Avon calling! Former Advertiser reporter celebrates a certain waterway that runs through Rugby

Majestic... Shakespeare’s Avon as it passes through Stratford.Majestic... Shakespeare’s Avon as it passes through Stratford.
Majestic... Shakespeare’s Avon as it passes through Stratford.
Former Advertiser reporter John Phillpott celebrates a certain waterway of Old England…

I’ve never made any secret of the fact that I was hardly a star pupil during my time at Lawrence Sheriff School.

But there was one way out for low achievers – or duffers, as they were called in less sensitive days – and that was through sport. If a boy could redeem themselves through rugby football or cricket, then much would be forgiven.

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There was a keen rugby follower of a master at the school who never attempted to disguise his tendency to have favourites in the class. And if they possessed a Welsh surname like him, as well as being skilled on the playing field, then that was all the better.

It all became clear during morning roll call. The boys’ surnames would be called out in strict alphabetical order, and you were obliged to answer promptly and clearly, replying in just two words, these being ‘Yes, Sir!’

I was once belted hard across the head for missing out the ‘Sir’ bit. Yes, that’s what it was like in those days.

But when it came to our rugby player at the back of the class, there was a different approach entirely. He was addressed by his first name, this being followed by an adoring gaze from the grown up in the gown.

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Unfortunately for the adored one, the moment the master’s back was turned, the mickey-taking began… without mercy.

I never did well at rugby, especially after a kick to the stomach triggered a peritonitis that put me out of sporting action for several months. Instead, I opted for cross-country during the autumn and winter months.

Mind you, this was no walk in the park. Rather, it was a slog from Hart Field in Lower Hillmorton Road, skirting Abbot’s Farm estate, and at some stage wading across a shallow stretch of the River Avon.

I seem to recall this fordable location ran underneath a railway bridge and will never forget the icy water and the yellow-brown clay river bottom that eagerly and pitilessly tugged at your running shoes, as if they actually belonged to the river itself.

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Yes, it’s hard to conjure up romantic images of Shakespeare’s Avon when you’ve lost a shoe in the mire, you’re freezing cold, and there’s an overcoated master on the opposite bank bawling at you to get a move on. You won’t find this scene in one of the Bard’s sonnets, believe me.

That said, the Avon will always be my favourite river. Rising near the Naseby battlefield in neighbouring Northamptonshire, it’s hardly got going by the time it reaches Rugby, only starting to fulfil its promise when it reaches the Lawfords, Bretford and Wolston.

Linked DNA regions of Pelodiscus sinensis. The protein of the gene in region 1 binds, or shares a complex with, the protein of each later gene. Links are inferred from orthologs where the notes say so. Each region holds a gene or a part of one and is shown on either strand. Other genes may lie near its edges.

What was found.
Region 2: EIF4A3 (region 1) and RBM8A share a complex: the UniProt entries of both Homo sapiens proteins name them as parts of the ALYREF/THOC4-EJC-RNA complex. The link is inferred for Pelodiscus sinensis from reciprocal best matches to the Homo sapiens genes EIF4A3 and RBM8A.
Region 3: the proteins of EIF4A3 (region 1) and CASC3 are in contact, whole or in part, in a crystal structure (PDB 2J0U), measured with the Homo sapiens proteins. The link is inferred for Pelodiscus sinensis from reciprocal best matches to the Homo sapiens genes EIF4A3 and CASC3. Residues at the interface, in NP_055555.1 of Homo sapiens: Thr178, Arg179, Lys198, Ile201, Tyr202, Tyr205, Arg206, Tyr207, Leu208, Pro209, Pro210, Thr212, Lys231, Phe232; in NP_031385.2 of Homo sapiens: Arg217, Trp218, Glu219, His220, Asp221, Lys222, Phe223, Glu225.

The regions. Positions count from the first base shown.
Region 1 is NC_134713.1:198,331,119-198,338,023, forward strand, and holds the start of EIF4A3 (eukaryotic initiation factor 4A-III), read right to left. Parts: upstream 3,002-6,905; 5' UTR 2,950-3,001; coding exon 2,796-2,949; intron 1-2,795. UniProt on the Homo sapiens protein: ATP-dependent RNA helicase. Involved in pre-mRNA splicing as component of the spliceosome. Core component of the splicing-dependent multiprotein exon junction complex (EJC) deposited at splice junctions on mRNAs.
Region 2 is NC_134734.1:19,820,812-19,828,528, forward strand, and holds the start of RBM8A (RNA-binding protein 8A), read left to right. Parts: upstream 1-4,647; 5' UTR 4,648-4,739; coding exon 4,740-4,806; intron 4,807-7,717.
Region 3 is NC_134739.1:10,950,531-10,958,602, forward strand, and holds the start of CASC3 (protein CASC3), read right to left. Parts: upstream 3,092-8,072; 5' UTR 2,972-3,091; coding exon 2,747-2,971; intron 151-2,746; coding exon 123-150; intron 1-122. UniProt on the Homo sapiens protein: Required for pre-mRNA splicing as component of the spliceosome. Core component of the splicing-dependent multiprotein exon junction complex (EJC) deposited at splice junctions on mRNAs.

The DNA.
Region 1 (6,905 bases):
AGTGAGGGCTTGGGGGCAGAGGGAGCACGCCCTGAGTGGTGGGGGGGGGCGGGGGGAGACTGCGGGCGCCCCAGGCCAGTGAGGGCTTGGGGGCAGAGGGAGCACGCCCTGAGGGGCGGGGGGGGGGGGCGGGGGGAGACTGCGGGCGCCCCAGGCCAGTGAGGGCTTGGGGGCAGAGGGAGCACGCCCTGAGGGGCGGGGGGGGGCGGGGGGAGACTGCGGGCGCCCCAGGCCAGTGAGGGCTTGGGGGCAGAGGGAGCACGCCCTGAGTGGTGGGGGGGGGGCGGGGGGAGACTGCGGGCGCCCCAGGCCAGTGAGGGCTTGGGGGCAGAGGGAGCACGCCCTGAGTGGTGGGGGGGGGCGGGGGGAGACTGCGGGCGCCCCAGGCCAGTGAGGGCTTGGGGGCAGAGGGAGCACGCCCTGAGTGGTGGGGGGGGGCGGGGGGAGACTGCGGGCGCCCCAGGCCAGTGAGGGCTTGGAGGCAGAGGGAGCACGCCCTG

Then of course, it’s all systems go on the approach to Warwick, which is where the Avon starts to assume the majesty that has made it one of England’s best loved rivers.

When I was a child growing up in Churchover, I was forever unearthing fossilised shells, a legacy of the days when this part of Britain was once covered by a vast, shallow inland sea that stretched from what it now southern Leicestershire to western Worcestershire.

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On either side there were prehistoric cliffs that would one day be known as the Malvern Hills and the Cotswold escarpments.

In the north, the area where Rugby now stands would have been one enormous beach, which helps to explain the sand and gravel workings at and around Shawell.

A few years ago, I took a walk along Old Yard in Churchover, and into the fields beyond. In the days of my childhood, this had been pasture, in spring and early summer a riot of colour with the mauves and yellows of lady smocks and buttercups.

But now the land was ploughed. And it was because of this that the earth revealed some of its secrets, in this case a large fossil which now serves as a paperweight in my office back in Worcester,

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It would have lain undetected for millennia, with generations of countless feet passing over its hiding place in the tilth… until a farmer’s plough awoke it from its age-long slumber.

I have a book on Midlands rivers and, sad to relate, the Avon doesn’t rate very highly as being very ecologically diverse as it passes through Rugby. In fact, it is probably a shadow of its former self. Years ago, I can recall spotting a pike hanging motionless on the weed fringes near the Avon Mill, but I doubt whether old Esox Lucius makes much of living in that vicinity these days.

But none of these considerations would have been uppermost in the mind of a certain schoolboy as he struggled and occasionally floundered in the mud on winter afternoons all those years ago.

For all I could think about then would have been the piping hot shower that lay ahead at the Hart Field pavilion, once my ordeal had ended.

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And all the time, that fossil would have been lying just inches below the surface of the soil near my childhood home, waiting for the day when it would be stirred from its sleep of ages.

John Phillpott’s book Beef Cubes and Burdock features more stories from his Churchover childhood. It can be obtained from booksellers or bought online at Amazon.